Telcos don’t want to be common carriers, unless there’s some tax subsidy in it for their businesses. See, Internet Service Providers have spent years playing both sides of the Net Neutrality issue. Begging for taxpayer handouts when it suited their ends and demanding the ability to charge whatever the market will cough up for internet service.
In fact, as TechDirt points out, Verizon and AT&T begged for Title II classification from the FCC to get tax dollars funneled into their businesses. So now that they’re free from all that onerous Net Neutrality regulation, we’d like our tax subsidies back. Cool?
TechDirt has covered this hypocrisy, calling it the “Title II shell game.”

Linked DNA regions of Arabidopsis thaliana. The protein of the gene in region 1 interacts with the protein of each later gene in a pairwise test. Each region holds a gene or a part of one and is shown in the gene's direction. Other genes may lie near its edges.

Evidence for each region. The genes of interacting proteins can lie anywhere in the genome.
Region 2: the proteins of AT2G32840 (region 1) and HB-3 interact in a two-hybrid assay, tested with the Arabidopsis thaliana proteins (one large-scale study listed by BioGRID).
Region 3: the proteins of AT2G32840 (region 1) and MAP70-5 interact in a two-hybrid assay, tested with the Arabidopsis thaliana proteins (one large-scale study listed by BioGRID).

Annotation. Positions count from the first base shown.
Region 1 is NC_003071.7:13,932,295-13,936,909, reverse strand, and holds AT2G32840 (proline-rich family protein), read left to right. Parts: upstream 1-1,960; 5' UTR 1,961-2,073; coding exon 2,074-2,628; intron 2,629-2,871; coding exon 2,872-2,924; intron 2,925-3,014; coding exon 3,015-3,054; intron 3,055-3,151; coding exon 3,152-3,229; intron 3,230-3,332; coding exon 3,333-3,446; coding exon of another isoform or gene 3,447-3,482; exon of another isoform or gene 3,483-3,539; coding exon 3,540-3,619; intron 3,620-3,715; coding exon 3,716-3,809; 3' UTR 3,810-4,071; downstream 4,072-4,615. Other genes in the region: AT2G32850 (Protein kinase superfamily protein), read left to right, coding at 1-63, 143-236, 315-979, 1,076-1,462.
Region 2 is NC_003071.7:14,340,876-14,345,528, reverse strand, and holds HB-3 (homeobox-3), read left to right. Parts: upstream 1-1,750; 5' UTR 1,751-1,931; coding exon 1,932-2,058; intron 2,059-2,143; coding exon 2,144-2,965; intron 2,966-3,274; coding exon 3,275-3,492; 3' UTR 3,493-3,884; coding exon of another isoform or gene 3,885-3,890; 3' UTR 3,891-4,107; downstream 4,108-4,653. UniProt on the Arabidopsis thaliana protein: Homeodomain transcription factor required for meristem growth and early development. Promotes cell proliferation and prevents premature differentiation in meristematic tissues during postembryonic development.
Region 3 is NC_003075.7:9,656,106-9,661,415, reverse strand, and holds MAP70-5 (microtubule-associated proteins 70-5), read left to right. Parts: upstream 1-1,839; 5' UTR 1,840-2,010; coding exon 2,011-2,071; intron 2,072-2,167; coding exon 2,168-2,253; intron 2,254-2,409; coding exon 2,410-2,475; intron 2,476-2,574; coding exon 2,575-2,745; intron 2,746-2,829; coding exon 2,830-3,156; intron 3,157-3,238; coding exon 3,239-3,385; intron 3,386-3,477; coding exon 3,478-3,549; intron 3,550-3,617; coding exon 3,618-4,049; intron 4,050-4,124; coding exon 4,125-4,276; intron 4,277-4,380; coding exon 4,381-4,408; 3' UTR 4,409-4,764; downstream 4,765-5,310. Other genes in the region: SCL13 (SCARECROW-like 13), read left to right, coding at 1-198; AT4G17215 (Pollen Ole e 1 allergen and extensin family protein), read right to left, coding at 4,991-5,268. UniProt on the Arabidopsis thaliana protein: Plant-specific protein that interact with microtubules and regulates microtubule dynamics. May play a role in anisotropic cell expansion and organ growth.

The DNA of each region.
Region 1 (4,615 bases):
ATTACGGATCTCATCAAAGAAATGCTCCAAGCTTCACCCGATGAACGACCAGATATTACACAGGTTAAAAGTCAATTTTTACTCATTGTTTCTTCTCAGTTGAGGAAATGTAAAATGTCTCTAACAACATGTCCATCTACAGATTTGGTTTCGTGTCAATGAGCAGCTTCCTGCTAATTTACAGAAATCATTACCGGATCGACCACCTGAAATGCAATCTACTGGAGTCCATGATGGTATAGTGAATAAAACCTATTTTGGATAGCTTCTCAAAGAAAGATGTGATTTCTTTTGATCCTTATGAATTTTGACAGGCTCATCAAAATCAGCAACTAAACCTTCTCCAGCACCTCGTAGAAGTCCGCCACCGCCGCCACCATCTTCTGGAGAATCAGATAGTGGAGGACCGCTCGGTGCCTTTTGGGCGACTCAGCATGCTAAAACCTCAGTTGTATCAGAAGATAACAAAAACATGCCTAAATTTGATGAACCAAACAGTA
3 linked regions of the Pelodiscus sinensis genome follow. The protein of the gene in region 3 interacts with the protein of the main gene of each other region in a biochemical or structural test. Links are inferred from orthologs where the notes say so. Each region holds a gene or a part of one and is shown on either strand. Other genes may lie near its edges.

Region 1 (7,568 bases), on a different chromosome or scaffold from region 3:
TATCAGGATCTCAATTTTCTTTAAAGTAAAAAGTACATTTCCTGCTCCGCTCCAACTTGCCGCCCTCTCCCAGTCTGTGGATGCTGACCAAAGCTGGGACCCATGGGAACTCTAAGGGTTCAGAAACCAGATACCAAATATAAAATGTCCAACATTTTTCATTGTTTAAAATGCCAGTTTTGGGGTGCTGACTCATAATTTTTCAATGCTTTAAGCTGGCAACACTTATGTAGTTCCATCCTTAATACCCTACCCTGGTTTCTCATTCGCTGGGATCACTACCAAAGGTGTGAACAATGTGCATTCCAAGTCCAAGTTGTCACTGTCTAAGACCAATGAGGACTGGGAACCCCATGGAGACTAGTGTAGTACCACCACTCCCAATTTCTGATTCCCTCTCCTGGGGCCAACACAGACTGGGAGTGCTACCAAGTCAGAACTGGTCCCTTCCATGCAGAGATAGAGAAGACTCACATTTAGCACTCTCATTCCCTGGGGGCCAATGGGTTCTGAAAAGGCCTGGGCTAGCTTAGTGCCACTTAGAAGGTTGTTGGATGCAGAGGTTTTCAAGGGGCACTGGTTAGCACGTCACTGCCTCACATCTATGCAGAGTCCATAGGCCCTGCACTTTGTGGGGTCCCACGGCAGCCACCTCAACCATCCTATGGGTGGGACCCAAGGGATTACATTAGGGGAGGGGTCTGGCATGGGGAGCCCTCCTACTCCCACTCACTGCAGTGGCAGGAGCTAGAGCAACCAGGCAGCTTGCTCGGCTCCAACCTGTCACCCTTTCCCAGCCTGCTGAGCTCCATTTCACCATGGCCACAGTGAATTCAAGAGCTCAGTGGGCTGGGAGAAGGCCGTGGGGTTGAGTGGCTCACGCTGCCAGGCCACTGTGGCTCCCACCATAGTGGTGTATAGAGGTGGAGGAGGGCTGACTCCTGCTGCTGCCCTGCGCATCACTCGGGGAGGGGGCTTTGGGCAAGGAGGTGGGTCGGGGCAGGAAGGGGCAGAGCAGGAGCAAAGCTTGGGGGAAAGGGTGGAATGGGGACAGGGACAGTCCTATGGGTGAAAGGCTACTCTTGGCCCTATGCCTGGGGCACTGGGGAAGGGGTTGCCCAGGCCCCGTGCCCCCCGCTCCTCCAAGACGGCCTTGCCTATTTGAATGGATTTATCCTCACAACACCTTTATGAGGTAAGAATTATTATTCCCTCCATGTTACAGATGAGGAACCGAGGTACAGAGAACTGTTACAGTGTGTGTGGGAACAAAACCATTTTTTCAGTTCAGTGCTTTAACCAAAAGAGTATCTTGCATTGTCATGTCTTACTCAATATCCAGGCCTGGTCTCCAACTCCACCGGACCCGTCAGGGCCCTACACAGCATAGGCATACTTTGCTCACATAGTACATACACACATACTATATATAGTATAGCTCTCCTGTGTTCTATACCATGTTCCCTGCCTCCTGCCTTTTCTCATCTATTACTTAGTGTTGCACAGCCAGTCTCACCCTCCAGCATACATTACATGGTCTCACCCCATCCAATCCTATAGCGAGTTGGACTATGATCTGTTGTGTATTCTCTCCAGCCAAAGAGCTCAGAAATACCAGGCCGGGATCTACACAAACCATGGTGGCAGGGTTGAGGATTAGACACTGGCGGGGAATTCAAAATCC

Internet Service Providers were classified under Title I in 2015 under “common carrier” rules similar to other utilities. Common carriers have to serve everyone under the same rules. But competing service providers for cable and DSL were classified under Title I, leaving them free to discriminate and charge whatever they saw fit.
Once Title II doled out the subsidies, carriers were totally over operating under the necessary rules. Oh and that rural broadband built out the country was promised? Nah.
Internet Service Providers figured out how to game the system for their maximum benefit, collecting tax breaks and subsidies when it suited them while also screaming about how unfair regulations were to their business.
Now Net Neutrality is gone. ISPs can charge whomever, whatever they want to get online. Seems like carriers like Verizon and AT&T owe the American people a check. We’ll wait.
Featured image: Pixabay